Love and a (HUG)
    Helen
    Wife and Carer

  9. #9
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    What an eloquent post.

    You say

    Quote Originally Posted by florence43 View Post
    Mum and dad may be together now, but they're no longer with me, and I find that incredibly hard to take.
    and

    Quote Originally Posted by florence43 View Post
    accept she's no longer here. I won't see her again. Ever.
    These are the parts I want to respond to

    It is my belief we never lose the ones we love
    The dreams you have about your loved one, the times you suddenly see someone who looks like them, remembering a favourite flower, chocolate, appreciate a sunny day, what ever was special between you and your loved one, I believe is a connection between you and them.

    At the beginning of this different relationship with your parents, you are bombarded with these images, over time the pain the memories cause gets less, the pain of remembering goes, but not the memories, one day when you have these memories you will get a feeling of warmth, love and safety. They have not left you - they are still with you - they are with you when you laugh, when you write so eloquently, when you cry, they are with you always.

    You will see them again, but until that time they will communicate with you in the only way they can at the moment.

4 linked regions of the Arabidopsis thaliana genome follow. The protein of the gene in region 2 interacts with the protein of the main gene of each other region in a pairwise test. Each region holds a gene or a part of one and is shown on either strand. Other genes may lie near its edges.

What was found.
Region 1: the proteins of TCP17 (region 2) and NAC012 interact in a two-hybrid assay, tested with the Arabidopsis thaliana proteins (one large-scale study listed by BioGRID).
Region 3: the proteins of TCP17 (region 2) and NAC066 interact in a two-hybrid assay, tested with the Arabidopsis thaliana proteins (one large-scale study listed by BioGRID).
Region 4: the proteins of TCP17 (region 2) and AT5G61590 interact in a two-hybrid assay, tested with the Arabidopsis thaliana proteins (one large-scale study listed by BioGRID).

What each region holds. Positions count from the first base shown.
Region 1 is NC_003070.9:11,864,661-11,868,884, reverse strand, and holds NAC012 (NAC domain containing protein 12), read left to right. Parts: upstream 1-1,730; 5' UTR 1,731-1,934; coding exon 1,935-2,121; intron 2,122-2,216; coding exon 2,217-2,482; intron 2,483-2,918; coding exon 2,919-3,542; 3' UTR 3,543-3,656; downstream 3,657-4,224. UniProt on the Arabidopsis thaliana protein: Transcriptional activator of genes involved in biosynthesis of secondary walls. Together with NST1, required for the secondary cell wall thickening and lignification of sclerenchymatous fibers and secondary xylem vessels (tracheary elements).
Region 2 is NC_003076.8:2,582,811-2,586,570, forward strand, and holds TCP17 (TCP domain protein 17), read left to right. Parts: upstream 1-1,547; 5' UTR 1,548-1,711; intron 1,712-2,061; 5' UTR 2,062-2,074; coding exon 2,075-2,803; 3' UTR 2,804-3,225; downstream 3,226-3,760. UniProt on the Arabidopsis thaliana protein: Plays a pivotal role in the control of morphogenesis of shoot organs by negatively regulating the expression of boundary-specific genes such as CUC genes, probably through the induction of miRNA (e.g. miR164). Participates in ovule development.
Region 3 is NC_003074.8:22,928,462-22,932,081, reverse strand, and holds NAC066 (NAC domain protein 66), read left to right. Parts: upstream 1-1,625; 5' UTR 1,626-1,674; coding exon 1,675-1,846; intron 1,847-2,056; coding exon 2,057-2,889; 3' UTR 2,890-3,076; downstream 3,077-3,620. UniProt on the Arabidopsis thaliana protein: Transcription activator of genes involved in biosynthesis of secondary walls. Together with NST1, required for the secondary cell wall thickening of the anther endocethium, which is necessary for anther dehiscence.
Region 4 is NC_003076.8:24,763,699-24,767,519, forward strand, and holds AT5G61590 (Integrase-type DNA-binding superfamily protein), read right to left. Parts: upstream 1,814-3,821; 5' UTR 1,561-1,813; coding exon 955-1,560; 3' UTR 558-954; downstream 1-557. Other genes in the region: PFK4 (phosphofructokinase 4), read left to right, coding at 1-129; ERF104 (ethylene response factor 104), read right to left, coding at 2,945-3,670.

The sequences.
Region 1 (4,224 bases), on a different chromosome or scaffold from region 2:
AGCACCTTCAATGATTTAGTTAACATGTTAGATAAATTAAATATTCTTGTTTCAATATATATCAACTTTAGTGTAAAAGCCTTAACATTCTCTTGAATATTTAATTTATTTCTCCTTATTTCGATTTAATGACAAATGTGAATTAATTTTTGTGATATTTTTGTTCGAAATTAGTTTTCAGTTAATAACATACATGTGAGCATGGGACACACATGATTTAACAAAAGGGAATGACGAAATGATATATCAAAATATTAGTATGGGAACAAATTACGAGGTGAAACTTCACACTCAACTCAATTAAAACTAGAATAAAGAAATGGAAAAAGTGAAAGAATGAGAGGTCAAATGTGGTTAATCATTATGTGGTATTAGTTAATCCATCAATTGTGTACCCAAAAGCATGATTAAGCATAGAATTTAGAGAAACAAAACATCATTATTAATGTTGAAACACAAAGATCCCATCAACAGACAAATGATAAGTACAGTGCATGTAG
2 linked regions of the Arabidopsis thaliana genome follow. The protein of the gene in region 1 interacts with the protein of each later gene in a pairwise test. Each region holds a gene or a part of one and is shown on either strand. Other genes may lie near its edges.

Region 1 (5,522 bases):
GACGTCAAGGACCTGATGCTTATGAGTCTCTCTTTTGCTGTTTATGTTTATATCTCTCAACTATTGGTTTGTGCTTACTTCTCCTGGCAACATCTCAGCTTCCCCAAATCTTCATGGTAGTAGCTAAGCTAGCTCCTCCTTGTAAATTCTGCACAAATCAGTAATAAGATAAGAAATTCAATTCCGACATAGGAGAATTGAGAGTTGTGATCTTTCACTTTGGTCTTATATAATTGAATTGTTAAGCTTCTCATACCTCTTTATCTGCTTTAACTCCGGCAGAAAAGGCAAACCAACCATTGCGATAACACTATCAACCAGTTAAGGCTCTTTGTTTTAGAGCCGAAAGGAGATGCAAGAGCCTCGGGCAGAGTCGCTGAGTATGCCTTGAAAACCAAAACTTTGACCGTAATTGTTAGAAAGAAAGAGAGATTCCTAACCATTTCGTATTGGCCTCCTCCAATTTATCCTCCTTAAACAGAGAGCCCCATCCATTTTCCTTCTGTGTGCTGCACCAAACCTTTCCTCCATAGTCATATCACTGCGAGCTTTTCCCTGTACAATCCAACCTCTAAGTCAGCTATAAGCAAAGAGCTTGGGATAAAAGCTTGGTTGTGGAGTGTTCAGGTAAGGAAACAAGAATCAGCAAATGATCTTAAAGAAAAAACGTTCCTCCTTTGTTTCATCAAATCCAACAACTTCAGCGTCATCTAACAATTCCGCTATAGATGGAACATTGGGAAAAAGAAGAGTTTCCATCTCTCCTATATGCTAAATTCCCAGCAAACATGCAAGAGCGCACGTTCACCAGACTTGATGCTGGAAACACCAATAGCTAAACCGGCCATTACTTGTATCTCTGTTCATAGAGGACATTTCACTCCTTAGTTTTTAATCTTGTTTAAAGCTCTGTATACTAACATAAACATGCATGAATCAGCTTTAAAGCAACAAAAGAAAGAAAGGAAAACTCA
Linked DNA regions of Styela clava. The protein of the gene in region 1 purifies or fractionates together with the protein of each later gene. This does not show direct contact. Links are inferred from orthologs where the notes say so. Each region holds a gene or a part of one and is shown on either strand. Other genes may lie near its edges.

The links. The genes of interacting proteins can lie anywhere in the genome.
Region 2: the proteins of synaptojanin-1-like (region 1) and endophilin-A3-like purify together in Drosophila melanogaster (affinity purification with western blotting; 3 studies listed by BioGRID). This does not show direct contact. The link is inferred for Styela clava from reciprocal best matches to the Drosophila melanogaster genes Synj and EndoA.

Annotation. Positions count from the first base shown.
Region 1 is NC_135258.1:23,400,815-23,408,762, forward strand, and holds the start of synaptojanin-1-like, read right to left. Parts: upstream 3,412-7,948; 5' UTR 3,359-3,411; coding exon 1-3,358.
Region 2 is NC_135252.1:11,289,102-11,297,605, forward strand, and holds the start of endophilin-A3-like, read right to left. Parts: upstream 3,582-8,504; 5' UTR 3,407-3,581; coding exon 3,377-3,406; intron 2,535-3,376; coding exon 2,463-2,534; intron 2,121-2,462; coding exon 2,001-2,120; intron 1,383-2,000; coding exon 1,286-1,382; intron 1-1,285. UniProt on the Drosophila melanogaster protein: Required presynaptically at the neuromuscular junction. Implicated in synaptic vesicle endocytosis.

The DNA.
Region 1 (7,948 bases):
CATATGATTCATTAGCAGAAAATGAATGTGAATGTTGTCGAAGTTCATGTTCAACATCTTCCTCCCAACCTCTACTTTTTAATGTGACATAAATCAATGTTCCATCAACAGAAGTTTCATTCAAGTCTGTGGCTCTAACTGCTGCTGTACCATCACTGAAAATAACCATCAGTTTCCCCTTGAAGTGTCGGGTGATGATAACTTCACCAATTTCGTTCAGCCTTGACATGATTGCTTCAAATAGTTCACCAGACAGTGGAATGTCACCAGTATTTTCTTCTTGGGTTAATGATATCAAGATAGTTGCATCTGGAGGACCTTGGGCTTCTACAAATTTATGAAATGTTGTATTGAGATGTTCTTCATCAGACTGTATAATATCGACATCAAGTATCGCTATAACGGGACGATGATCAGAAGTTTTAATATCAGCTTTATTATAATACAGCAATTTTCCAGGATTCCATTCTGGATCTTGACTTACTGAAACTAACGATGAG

These are my beliefs. I hope what I believe, you can believe too, and so get comfort from having this different relationship with your mum and dad.
    To succeed in life, you need three things: a wishbone, a backbone and a funnybone - Reba McEntire
    If only it was that easy - 2jays

  10. #10
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    Dear Annie

    I wish I could find the words to respond to you in the way that you have supported and comforted me since Mum died.

    But I've realised I need to take as much time as I need before it gets any easier. If I acknowledge that, it's a start. I want a happy life, but I can't push aside the immense feeling of sadness, loss and emptiness that losing a parent leaves. Mum and dad may be together now, but they're no longer with me, and I find that incredibly hard to take.
    They say that everyone grieves differently in the same way as we say "when you've seen one person with dementia...............". But, whatever, our circumstances or family situation, even though logic dictates that our parents go first, we have nevertheless lost the people who have been central to our upbringing, who have loved us and been loved in return. They are, quite simply, irreplaceable. And when the "triggers" occur, and you seem to be hit by another wave of grief, it can be hard to look back and realise that actually it is slowly getting better, it just doesn't seem like it at the time.

    I'm going to shut up now as I've started a few tears. Having spoken to several people since Mum died, I know that it is early days and there will be wobbles along the way, but in a perverse way it is comforting to know that it is "normal".